FIFA released a statement reading in part, “Following a thorough and comprehensive consultation process with the involvement of all the relevant stakeholders, it was concluded that under the current circumstances such a proposal could not be made now…. The FIFA World Cup Qatar 2022 will therefore remain as originally planned with 32 teams and no proposal will be submitted at the next FIFA Congress on 5 June.”
Footballer who was the first Englishman to score twice in a match in the World Cup finalsThe footballer Ivor Broadis, who has died aged 96, played in all three of England’s games in the World Cup finals of 1954 as they reached the last eight in Switzerland.
In that tournament Broadis, a powerful inside forward, became the first Englishman to score twice in a match in the World Cup finals, 30 minutes ahead of Nat Lofthouse, who also got two in the same 4-4 draw against Belgium in a group match in Basel. England, whose strong team featured Stanley Matthews, Tom Finney and Billy Wright, topped their group after beating the host nation 2-0, but then lost 4-2 in the quarter-finals to Uruguay.
Before Trinidad and Tobago face Wales their former defender recalls a ‘bodily assault’ by Crouch at the 2006 World CupA globetrotting playing career took Brent Sancho from Portland to Priestfield, Ross County to Rochester Rhinos but, speaking to the former Trinidad and Tobago defender, there really is only one place to start: that unforgettable night in Nuremberg at the 2006 World Cup.
For 82 minutes Sancho and Dennis Lawrence, now the manager of the Caribbean nation, had held firm against Sven-Göran Eriksson’s England, until Peter Crouch pulled on Sancho’s dreadlocks for leverage and headed beyond Shaka Hislop. Steven Gerrard sealed victory in stoppage time, by which point Crouch had established himself as public enemy No 1.
7 June 1970 No one could fault Gordon Banks. He pushed away the swerving shots at which the Brazilians are so adept as England lose group match
Guadalajara, June 7
Brazil, the masters of football technique, triumphed over England in the Jalisco Stadium here today. Only one goal was scored, by Jairzinho, after an hour, but it was sufficient to remind England that they have never yet beaten Brazil in their own hemisphere.
Supremely agile World Cup-winning England goalkeeper responsible for ‘the greatest save ever made’
Gordon Banks, who has died aged 81, was the best goalkeeper England have ever had and is widely regarded as one of the finest to have played for any side in any era. A World Cup winner in 1966, he also appeared in the 1970 World Cup finals, where, against Brazil, he was responsible for what is often cited as “the greatest save ever made” – a supremely agile effort from a close-range header by Pelé.
The scene of Banks’s famous save was Guadalajara in Mexico, where England were playing Brazil in the group stage. Jairzinho, the fast and powerful Brazilian outside-right, crossed the ball after beating the England left-back, Terry Cooper.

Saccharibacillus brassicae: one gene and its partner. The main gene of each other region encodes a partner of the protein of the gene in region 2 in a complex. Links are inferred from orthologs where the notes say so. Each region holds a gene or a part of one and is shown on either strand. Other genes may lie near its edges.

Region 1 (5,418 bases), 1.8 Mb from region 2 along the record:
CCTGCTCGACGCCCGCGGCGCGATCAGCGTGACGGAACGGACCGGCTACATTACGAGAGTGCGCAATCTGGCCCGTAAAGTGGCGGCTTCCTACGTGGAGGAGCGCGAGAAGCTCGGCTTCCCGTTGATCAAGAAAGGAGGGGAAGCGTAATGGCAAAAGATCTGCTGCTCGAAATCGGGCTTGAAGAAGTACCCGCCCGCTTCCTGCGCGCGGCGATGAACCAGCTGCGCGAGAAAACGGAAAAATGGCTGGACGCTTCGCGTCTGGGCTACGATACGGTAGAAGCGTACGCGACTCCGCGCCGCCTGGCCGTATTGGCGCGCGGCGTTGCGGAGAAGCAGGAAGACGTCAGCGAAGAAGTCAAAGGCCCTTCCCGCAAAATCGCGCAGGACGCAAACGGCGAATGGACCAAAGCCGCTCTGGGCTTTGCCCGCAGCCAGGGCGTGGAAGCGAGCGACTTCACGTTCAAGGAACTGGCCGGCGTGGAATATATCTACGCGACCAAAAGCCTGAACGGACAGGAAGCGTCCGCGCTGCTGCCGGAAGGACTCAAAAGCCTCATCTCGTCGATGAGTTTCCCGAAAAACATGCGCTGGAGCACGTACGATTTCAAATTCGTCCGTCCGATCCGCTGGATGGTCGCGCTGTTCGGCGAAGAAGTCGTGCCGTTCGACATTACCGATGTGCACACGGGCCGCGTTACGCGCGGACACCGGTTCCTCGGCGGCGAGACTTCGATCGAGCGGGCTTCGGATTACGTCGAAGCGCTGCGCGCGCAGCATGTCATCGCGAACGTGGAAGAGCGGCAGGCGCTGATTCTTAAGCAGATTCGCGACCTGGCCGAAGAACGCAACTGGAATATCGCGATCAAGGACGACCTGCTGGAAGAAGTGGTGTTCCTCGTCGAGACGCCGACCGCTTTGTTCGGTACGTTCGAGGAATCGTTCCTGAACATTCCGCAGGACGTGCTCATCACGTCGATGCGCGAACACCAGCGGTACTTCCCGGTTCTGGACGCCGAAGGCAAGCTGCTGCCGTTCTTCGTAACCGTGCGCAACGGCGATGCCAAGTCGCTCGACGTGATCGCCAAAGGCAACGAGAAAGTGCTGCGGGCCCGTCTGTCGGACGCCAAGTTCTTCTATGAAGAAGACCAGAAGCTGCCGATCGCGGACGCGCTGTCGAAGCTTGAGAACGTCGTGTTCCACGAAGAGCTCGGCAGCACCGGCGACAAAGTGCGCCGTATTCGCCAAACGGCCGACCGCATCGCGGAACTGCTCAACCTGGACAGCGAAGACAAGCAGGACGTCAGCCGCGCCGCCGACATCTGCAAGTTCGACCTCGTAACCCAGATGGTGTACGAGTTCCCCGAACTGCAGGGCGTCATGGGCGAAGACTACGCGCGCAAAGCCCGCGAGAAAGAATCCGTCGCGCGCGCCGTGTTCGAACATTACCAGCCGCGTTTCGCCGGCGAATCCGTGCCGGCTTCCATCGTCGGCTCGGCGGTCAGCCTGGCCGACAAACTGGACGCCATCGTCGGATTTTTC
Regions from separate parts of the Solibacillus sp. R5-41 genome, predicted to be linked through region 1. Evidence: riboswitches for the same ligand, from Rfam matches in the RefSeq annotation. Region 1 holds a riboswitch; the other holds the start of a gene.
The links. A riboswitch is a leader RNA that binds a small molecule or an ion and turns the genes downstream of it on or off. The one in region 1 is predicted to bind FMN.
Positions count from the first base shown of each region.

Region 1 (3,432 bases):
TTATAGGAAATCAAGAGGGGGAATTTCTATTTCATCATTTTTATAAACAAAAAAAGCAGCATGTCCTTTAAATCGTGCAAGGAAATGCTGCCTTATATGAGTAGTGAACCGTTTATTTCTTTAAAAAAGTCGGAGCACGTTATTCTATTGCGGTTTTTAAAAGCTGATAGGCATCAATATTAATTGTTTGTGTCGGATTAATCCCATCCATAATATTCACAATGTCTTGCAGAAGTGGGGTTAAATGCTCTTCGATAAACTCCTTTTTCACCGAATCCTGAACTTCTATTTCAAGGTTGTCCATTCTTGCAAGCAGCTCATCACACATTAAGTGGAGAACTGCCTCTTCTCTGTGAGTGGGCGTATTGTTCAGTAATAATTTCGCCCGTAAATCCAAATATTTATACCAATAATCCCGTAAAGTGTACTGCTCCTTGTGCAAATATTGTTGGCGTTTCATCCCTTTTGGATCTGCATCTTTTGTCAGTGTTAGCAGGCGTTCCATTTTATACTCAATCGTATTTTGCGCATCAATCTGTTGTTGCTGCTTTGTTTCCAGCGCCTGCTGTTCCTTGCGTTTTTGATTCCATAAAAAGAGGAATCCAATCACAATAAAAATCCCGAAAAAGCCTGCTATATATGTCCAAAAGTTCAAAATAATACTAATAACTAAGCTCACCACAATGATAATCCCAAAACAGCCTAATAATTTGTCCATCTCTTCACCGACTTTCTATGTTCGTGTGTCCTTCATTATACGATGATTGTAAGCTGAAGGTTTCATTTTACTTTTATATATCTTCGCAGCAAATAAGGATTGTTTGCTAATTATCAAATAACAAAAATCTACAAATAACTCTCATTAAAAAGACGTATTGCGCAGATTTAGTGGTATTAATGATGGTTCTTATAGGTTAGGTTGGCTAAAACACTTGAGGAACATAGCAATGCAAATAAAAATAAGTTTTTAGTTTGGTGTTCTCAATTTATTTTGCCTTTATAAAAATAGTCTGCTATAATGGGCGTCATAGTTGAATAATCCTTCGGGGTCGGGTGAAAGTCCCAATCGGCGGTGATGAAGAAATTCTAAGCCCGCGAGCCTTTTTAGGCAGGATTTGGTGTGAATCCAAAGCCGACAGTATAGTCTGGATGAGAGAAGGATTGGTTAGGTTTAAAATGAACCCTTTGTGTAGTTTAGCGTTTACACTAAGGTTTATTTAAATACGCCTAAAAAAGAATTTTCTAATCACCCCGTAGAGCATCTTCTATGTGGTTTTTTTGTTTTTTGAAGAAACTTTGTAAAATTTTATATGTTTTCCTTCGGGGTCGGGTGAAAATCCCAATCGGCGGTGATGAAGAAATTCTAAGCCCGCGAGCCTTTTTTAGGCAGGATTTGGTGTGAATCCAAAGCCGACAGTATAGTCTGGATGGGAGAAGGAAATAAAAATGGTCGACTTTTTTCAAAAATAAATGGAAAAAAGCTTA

Tory strategist’s pitch detailed how CTF Partners would spread negative stories and press Fifa to ‘restart bidding process’
Sir Lynton Crosby offered to work on a campaign to cancel the 2022 Qatar World Cup and get it awarded to another country in return for £5.5m, according to a leaked plan that gives a rare insight into the activities of one of the world’s best-known political operatives.
The detailed pitch document – “a proposal for a campaign to expose the truth of the Qatar regime and bring about the termination of the 2022 World Cup in Qatar” – was written in April last year and personally signed by Crosby.
The goalkeeper believes that Mauricio Pochettino’s side can keep the pressure on the Premier League leaders
It was the fulfilment of the ultimate footballing fantasy. Only 20 men had done it previously, each one a titan, a name to stir awe and respect. Think of Bobby Moore and Carlos Alberto, Franz Beckenbauer and Diego Maradona. On a tumultuous evening in Moscow last July, Hugo Lloris became the 21st, when he hoisted aloft the World Cup as the captain of France.
It was an occasion of high drama, with even the elements reinforcing the feel of a primal epic – thunder, lightning and tipping rain framing France’s 4-2 win over Croatia. When Lloris got his hands on the trophy, and fireworks and golden confetti lit the scene, it was tempting to wonder how he could possibly drink it all in.
The 2022 World Cup hosts are excelling on the pitch in the UAE but political turmoil in the region and poor crowds mean Fifa’s fervent interest is not matched across the globeWhen the Qatar 2022 World Cup was announced in Zurich by a sweating, slightly fevered Sepp Blatter, the idea was floated almost immediately that this could become a regional tournament; that Qatar’s gulf neighbours might share the burden and the riches, bringing them together in one great happy football-stinking embrace.
It is a theme Fifa has returned to even as the Gulf itself has atomised in the eight years since, with the suggestion still out there that an expanded 42-team tournament could bring Qatar’s neighbours on board.